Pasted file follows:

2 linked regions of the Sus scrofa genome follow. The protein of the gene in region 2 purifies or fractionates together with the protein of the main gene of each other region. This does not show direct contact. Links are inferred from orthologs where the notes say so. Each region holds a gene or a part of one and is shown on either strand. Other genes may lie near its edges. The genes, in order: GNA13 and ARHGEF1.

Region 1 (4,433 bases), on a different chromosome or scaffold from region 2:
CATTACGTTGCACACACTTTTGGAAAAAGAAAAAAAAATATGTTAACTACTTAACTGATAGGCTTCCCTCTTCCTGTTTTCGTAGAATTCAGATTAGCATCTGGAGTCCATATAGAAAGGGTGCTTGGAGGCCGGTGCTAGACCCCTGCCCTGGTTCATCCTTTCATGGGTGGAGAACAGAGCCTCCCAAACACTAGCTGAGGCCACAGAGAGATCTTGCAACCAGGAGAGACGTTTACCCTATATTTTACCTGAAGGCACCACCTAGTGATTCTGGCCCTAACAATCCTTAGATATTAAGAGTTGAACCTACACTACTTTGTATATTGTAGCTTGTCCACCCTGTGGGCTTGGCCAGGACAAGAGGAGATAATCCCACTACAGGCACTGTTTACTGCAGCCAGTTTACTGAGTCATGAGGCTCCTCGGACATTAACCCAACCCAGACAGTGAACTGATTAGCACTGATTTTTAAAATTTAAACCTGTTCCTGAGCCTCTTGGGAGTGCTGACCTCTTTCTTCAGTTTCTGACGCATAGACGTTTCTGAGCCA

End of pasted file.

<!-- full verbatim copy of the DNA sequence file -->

2 linked regions of the Sus scrofa genome follow. The protein of the gene in region 2 purifies or fractionates together with the protein of the main gene of each other region. This does not show direct contact. Links are inferred from orthologs where the notes say so. Each region holds a gene or a part of one and is shown on either strand. Other genes may lie near its edges. The genes, in order: GNA13 and ARHGEF1.

Region 1 (4,433 bases), on a different chromosome or scaffold from region 2:
CATTACGTTGCACACACTTTTGGAAAAAGAAAAAAAAATATGTTAACTACTTAACTGATAGGCTTCCCTCTTCCTGTTTTCGTAGAATTCAGATTAGCATCTGGAGTCCATATAGAAAGGGTGCTTGGAGGCCGGTGCTAGACCCCTGCCCTGGTTCATCCTTTCATGGGTGGAGAACAGAGCCTCCCAAACACTAGCTGAGGCCACAGAGAGATCTTGCAACCAGGAGAGACGTTTACCCTATATTTTACCTGAAGGCACCACCTAGTGATTCTGGCCCTAACAATCCTTAGATATTAAGAGTTGAACCTACACTACTTTGTATATTGTAGCTTGTCCACCCTGTGGGCTTGGCCAGGACAAGAGGAGATAATCCCACTACAGGCACTGTTTACTGCAGCCAGTTTACTGAGTCATGAGGCTCCTCGGACATTAACCCAACCCAGACAGTGAACTGATTAGCACTGATTTTTAAAATTTAAACCTGTTCCTGAGCCTCTTGGGAGTGCTGACCTCTTTCTTCAGTTTCTGACGCATAGACGTTTCTGAGCCA